I can’t believe that it is already July. We just wrapped up the education sector and currently trying to put together a documentary that would give a comprehensive context to the issues with education in this region. It has been a long and arduous process but, often time, very rewarding experience. Through this project, I was able to interact with the beneficiaries of NGOs — students, village members, farmers, and parents. Those interactions add a whole new dimension to my Indian experience. The India one experience as a passing tourist is dramatic (like everything in India) but it pales in comparison to the the holistic experience of being in a village home of a family. We were having conversations about their struggles, their pride, and their concerns for their future. There is a definite disconnect in priorities. This family was clearly struggling financially but they took out marriage loans to finance the daughters’ wedding. Because of wedding expenses, they would not be able to take out loans for agricultural equipment when farming is their main source of income. These little insights into the minds and lives of villagers would not have been available if I was not in India, in the village, in the family’s home. Trying to bring forth the intricacies of this country will be one of the main challenge of our project. For example, the sheer difficulty of working through the language and cultural barrier.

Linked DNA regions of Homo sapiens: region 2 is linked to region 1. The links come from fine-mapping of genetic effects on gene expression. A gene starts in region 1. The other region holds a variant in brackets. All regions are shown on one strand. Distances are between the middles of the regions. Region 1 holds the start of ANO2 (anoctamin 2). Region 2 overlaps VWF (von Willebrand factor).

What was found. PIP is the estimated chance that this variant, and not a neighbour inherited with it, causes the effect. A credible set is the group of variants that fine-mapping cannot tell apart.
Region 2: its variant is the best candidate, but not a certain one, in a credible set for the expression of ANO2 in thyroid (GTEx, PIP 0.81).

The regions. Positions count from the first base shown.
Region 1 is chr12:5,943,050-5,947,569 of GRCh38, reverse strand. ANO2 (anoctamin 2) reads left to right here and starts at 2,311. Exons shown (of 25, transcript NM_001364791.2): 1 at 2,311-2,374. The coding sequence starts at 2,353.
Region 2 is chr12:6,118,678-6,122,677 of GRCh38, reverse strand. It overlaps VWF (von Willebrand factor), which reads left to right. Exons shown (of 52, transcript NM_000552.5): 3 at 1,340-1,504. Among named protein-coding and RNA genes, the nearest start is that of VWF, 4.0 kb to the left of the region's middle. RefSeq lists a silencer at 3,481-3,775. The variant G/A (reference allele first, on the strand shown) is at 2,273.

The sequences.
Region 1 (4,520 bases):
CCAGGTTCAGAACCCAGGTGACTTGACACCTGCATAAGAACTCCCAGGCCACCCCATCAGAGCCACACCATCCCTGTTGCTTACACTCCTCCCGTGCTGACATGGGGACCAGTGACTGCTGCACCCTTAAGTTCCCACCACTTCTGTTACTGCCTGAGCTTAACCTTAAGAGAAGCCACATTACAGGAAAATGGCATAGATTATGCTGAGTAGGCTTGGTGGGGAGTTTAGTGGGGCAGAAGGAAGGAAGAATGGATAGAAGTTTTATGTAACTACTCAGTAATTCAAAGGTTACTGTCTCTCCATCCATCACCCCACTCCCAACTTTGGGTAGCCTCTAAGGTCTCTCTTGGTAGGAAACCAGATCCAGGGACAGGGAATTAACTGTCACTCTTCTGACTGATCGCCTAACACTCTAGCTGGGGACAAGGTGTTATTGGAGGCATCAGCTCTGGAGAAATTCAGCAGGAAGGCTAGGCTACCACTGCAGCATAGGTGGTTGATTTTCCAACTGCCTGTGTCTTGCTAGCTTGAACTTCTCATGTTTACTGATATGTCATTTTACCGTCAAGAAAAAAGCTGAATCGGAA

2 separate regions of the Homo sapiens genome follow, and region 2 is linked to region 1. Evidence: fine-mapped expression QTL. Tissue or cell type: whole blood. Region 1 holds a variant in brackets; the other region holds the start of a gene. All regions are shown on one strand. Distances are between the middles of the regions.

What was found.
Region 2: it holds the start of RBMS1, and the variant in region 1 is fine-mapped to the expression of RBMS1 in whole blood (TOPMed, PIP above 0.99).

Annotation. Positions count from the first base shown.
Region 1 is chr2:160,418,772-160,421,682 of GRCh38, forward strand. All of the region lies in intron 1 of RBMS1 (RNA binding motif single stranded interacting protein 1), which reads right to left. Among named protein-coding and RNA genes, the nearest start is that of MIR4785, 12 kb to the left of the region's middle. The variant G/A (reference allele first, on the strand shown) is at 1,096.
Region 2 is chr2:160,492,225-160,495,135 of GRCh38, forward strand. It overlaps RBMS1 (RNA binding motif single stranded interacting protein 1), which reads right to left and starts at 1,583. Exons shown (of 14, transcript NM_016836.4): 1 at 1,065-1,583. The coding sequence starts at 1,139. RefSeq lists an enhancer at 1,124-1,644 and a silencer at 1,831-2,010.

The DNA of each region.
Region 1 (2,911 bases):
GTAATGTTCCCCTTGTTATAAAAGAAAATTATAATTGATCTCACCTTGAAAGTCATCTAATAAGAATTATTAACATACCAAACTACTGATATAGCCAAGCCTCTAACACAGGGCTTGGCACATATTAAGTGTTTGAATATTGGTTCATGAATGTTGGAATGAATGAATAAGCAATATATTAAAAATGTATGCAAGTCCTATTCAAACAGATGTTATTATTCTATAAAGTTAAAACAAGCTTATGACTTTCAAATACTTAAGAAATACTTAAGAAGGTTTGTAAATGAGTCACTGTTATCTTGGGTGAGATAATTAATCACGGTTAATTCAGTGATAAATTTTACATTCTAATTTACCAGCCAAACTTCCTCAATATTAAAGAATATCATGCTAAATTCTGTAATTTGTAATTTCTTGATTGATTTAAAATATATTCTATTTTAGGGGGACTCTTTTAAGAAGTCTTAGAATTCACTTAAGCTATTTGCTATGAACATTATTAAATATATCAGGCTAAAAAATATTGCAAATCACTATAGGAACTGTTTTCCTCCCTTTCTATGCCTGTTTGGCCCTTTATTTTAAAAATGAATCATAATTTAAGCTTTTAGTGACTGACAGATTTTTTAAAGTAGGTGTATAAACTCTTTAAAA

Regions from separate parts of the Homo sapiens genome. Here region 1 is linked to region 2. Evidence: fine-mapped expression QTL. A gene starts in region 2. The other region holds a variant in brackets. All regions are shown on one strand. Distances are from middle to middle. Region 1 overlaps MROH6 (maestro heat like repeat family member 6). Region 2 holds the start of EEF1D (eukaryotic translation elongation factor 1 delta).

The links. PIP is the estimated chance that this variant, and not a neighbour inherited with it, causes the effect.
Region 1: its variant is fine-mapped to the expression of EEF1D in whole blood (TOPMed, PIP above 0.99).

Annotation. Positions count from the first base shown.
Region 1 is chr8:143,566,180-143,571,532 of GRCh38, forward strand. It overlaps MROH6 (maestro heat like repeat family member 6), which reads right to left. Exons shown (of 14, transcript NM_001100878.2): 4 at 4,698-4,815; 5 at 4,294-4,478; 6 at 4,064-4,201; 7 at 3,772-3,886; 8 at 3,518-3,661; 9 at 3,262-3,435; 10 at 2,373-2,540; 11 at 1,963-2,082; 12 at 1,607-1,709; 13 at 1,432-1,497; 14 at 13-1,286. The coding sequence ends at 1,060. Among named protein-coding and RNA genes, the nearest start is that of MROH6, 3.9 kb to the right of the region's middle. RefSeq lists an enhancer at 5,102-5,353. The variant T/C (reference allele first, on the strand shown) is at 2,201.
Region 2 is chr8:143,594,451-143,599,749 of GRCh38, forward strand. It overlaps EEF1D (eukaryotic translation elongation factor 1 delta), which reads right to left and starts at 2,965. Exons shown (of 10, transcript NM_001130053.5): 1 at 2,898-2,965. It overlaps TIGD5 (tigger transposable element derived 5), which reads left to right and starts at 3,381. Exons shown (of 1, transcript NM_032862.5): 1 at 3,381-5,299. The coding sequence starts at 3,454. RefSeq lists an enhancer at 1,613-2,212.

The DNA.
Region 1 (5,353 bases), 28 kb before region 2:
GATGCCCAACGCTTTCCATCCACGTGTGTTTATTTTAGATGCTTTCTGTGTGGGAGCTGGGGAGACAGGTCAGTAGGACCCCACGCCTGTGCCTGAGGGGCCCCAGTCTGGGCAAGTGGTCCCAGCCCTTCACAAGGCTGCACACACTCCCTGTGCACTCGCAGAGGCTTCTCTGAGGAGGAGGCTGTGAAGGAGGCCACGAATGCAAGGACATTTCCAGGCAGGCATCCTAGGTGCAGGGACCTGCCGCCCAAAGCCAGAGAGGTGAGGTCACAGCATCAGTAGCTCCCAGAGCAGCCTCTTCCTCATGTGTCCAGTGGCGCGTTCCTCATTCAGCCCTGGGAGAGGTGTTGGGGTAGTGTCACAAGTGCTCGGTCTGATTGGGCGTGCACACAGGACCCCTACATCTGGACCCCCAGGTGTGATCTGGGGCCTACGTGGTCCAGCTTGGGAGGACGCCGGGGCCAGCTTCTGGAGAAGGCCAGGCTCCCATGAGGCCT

The culture of “passing the buck around” is pervasive in this country from booking a conference room through Deshpande Foundation to the government education system. No one is willing to take on the responsibility. When we interviewed a government primary school teachers and headmistress, any shortcomings were blamed on the government or covered by in a very
nonchalant everything-is-just-peachy manner.
The school teachers did not feel adequatel
y prepared to be effective teachers but they could not identify the necessary training needed to be able to teach. Then we went to a private secondary school, the teachers placed the lack of fundamentals on primary school teachers. The parents placed the responsibility of their children entirely on the teachers. In this broken cycle of blame-relaying, where is the source of the issue? How can we break the cycle and focus on the children who (in the end) bear the weight of the troubled system?
India faces systematic problems not too different from United States. Teachers are not accountable to the children. There is a lack of infrastructure and resources for the children. Parents are not fully engaged in their children’s education. Those are the same problems we face in certain parts of the United States. Some of us are just fortunate enough to live in the right part of town and go to the right schools — because our parents cared enough to live in a good school district and they have economic resources to live in that specific district. Ideally, we would be able to find a solution that can be apply to the education systems worldwide.